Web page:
This week I visited my surgeon for a follow-up visit and discussed some options with him. I sat there and listened and it finally hit me that this time last year I was anxious for the surgery that would enable me to live my life without so many limitations. I had never had such intensive surgery before, so I didn't really have a clue about how much pain and how long the recovery would take. Sure I had researched the surgery and the doctor had explained everything in great detail, but the experiences I had after surgery were few more painful and stressful than I had ever imagined.
Before my surgery, my back pain had gotten so terrible that I basically couldn't walk more than ten minutes and I would have to sit down with my back curved and my head tucked between my knees. My family was very supportive by pushing me in my wheelchair during vacations and shopping trips. Looking at the world from the wheelchair and depending on someone all the time took a large emotional toll on me. My family never complained, but I didn't feel like a contributing member of our family. The surgery wouldn't take place until I had been on bone strengthening medicine for six-months, so that pushed the surgery to January of this year.
It would take pages to describe the exact surgery that took place in January, so let me just state that I now have more hardware in me than some Lowe's stores. Because of a previous surgery, the "anchors" couldn't be connected to enough stable vertebrae to keep everything in place, so another surgery was done in February to rework some "anchors" into my hip. That second surgery gave me more hope and dropped the pain from "having my leg step into a bear trap" to a level of about a two. Ten days in a physical rehab facility got me on my feet again. I started over with ALL functions from self-care to literally learning how to walk, again.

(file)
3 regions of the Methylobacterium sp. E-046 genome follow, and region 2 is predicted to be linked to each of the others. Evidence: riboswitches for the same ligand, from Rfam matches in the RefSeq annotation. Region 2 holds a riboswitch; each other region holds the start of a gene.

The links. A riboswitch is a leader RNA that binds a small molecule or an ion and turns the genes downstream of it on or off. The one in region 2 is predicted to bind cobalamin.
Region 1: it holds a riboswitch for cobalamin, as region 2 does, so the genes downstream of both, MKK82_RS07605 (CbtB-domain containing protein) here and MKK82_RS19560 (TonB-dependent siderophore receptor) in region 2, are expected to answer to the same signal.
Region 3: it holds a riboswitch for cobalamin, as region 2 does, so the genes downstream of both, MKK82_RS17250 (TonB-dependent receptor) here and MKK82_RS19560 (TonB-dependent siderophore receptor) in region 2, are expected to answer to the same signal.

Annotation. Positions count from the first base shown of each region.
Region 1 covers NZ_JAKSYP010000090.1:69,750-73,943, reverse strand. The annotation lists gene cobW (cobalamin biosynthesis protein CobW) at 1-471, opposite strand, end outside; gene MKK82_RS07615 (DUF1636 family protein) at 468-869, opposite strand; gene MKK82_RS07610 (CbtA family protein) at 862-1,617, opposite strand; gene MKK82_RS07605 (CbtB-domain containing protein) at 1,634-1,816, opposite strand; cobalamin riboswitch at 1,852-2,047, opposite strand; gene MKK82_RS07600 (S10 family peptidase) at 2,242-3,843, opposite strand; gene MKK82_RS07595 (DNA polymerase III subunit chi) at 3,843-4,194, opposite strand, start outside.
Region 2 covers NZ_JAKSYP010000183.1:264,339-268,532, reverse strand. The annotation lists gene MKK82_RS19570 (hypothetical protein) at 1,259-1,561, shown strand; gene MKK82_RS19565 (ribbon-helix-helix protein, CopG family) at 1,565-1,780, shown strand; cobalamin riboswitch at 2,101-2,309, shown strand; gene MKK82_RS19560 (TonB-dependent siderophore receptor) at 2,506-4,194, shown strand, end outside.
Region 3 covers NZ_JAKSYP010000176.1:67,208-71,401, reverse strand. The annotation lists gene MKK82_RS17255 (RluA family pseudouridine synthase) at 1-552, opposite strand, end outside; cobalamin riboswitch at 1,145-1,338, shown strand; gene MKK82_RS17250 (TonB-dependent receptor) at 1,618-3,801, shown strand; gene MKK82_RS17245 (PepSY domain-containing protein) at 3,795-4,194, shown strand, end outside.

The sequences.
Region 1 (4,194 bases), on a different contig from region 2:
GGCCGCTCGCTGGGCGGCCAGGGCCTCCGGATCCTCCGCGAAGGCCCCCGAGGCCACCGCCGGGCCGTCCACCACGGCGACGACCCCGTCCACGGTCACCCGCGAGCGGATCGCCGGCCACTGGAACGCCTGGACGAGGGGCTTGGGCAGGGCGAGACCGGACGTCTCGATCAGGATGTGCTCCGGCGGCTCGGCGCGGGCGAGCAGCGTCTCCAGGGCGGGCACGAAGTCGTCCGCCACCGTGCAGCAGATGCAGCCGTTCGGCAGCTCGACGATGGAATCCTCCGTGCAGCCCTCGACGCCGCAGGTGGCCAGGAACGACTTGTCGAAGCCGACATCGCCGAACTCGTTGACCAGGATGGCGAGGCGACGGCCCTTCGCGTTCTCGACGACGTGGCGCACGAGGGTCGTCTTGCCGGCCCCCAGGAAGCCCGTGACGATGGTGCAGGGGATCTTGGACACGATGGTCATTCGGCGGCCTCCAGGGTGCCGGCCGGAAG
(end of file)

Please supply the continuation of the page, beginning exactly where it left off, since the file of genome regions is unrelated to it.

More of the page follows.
My husband came up every weekend and stayed to encourage me at the rehab center and when I got home, he was there to make sure that I had everything that I needed to get stronger (both physically and emotionally.) You see when a person has been living with constant pain, it becomes a very desperate situation and depressing for the person. I didn't start having hope until I realized that my pain was lessening as my strength and endurance was increasing. My daughter came to stay with us to encourage me as I healed and she was comforting in her "new role" of the caretaker. Friends brought me food and sweet cards, as well as gifts from the heart. I felt bolstered by the love and concern so freely given to me during this time.
Within two weeks of being home I traded the walker for a cane for stability and then no extra support was needed. Physical therapy three times a week for eight weeks and exercises helped to get my strength back and the pain medicine's dosage lowered. I had to wear a huge back brace and a bone stimulator twenty-four hours a day until this week (eight months.)
Now, I have pain that doesn't stop me from living and enjoying my hobbies, my family and friends. Walking isn't measured in twenty-feet or ten minutes increments. I park way far away in parking lots and shop until I run out of money (which usually happens quickly these days.)
I will have another cat-scan in February to make sure all the hardware is staying where it is suppose to and then we decide if we want to remove some of the screws. If everything is where is suppose to be, I have already decided that I really don't want to remover anything. I don't set off metal detectors and my old bones are kind of slow growing, so they need the extra support.
If I could clone my doctor I would and I would make sure that if ANYONE needed a smart, kind, caring doctor, they would have my doctor. He listens to his patients, he doesn't hurry when you asks for explanations, and he acknowledges the part the patient plays in the recovery process. He is a rare young man and I am so blessed to have him as my surgeon.